Eighty five percent people made no expenditure on order filling. The remaining range of Rs. 800.00 to Rs. 12000 have equal frequency distribution of five percent people. Ten percent made no expenditure by distributing milk at door. The remaining ninety percent use bicycle for physical distribution.

The cost of physical distribution varies from Rs. 1000.00 to Rs. 8000.00 that has a very uniform distribution in the sense that higher frequency value (10% for Rs. 1800.00, 15% for Rs. 2000 and 20% for Rs. 2200) lie in the middle of the distribution.

From the fore-going analysis, it can be concluded that there are miles to go to make the milk producing a profitable business. There are serious lapses on this front and milkmen should be trained for marketing strategies.


Table 8: Regression analysis
a Predictors: (Constant), QOFMLK, ORGTCOST, ADCOST, ADINFMN, PHDSTCST, AVDIET, Dependent Variable: value of milk produced

They can be trained to use price of milk as strategic variable and not as a given constraint.

REFERENCES
1:  Arora, V.P.S., T.S. Bhogal and P.G. Biswas, 1998. Milk marketing in north-west Uttar Pradesh and the role of cooperative: A temporal analysis. Indian Cooperative Rev., 36: 70-77.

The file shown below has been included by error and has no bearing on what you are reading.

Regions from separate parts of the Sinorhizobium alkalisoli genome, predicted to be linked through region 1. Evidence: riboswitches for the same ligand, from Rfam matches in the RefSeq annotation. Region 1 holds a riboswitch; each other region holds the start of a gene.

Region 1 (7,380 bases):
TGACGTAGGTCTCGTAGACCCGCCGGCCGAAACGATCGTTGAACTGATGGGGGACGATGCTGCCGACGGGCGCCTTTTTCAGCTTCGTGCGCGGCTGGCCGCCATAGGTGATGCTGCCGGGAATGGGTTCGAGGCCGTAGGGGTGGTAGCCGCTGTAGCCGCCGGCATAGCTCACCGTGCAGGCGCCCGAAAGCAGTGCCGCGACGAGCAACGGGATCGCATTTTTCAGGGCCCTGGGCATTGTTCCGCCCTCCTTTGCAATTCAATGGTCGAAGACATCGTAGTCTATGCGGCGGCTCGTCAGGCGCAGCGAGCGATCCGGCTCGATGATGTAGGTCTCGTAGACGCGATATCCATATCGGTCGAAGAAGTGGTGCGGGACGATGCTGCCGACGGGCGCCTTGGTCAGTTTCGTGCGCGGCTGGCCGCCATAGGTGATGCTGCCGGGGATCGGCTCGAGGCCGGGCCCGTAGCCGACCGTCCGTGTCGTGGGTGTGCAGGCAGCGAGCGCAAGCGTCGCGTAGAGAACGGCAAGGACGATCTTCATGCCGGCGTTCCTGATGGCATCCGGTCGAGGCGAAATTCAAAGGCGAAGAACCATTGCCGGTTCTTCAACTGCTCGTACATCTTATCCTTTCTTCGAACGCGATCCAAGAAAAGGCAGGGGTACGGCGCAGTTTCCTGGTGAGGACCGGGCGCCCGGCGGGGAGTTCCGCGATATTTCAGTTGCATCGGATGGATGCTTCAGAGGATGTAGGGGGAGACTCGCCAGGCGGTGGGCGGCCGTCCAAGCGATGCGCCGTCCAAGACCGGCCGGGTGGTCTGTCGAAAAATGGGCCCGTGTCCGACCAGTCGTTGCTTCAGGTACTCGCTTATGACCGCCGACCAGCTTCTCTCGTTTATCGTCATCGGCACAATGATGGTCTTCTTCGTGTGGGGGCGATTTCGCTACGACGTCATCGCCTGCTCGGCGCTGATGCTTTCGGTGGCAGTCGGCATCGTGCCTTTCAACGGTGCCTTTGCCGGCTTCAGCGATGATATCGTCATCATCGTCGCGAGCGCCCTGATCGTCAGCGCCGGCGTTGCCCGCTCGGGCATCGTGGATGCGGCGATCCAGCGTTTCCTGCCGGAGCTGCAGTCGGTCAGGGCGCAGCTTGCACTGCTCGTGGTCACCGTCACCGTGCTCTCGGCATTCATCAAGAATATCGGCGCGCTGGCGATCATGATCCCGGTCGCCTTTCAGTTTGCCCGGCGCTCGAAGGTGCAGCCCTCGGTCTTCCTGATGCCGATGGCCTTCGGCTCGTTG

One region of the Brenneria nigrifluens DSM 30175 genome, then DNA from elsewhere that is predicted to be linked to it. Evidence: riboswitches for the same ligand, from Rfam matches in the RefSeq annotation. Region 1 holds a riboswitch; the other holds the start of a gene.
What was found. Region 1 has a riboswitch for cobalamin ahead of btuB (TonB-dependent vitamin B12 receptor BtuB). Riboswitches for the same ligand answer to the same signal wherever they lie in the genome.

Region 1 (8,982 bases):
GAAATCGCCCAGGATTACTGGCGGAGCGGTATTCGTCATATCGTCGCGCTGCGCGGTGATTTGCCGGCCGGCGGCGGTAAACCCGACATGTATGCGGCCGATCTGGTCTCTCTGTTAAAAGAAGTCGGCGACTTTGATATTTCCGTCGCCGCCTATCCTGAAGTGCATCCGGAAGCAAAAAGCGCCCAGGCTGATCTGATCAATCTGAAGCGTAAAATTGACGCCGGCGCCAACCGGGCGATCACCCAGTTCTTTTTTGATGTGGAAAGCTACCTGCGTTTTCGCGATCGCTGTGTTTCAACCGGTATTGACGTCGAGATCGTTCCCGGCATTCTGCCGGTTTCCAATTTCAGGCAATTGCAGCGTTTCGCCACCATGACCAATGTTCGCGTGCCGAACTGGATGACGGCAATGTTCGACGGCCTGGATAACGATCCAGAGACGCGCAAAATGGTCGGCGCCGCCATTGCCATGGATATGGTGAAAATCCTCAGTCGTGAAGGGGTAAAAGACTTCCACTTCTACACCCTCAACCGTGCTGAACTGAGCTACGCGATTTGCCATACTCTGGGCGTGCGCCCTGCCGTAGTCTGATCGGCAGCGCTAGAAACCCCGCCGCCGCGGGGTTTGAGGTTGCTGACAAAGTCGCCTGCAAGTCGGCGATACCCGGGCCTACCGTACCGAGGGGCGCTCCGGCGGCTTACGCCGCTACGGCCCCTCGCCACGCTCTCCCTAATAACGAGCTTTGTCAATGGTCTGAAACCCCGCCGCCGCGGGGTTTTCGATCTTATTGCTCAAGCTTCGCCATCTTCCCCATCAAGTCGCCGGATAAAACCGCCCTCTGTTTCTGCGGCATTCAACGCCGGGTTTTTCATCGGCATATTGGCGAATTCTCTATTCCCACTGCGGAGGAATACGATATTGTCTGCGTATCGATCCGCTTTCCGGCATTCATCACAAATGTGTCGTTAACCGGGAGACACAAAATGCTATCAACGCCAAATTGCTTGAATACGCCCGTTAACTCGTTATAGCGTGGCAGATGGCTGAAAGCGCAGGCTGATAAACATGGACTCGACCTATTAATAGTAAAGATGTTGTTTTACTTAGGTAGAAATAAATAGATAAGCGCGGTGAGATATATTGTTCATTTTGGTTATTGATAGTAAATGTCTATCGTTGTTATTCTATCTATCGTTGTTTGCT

2:  Ghose, A.K. and K.L. Maharajan, 2002. Milk Marketing Channels in Bangladesh: A case study of three villages from 3 districts. J. Int. Dev. Cooperat., 8: 87-101.

3:  Hobbs, J.E., 1996. A transaction cost approach to supply chain management. Supply Chain Manage, 1: 15-27.

4:  Hobbs, J.E., 1997. Producers attitudes towards marketing channels for finished cattle. Farm Manage., 9: 566-579.

5:  Royer, J.S., 1995. Industry note-potential for cooperative involvement in vertical coordination and value-added activities. Agribusiness, 11: 473-481.

6:  Suriya, M.S., 2001. Milk marketing strategies. Ind. J. Market., 31: 24-25.

7:  Vijayalakshmi, S. and J. Sitaramaswamy, 1995. Rationalization of milk procurement, processing and marketing in Southern India. Agric. Syst., 48: 297-314.

8:  Prabhat, 2005. Animal husbandry and dairying. Kurukshetra, 9: 30-35.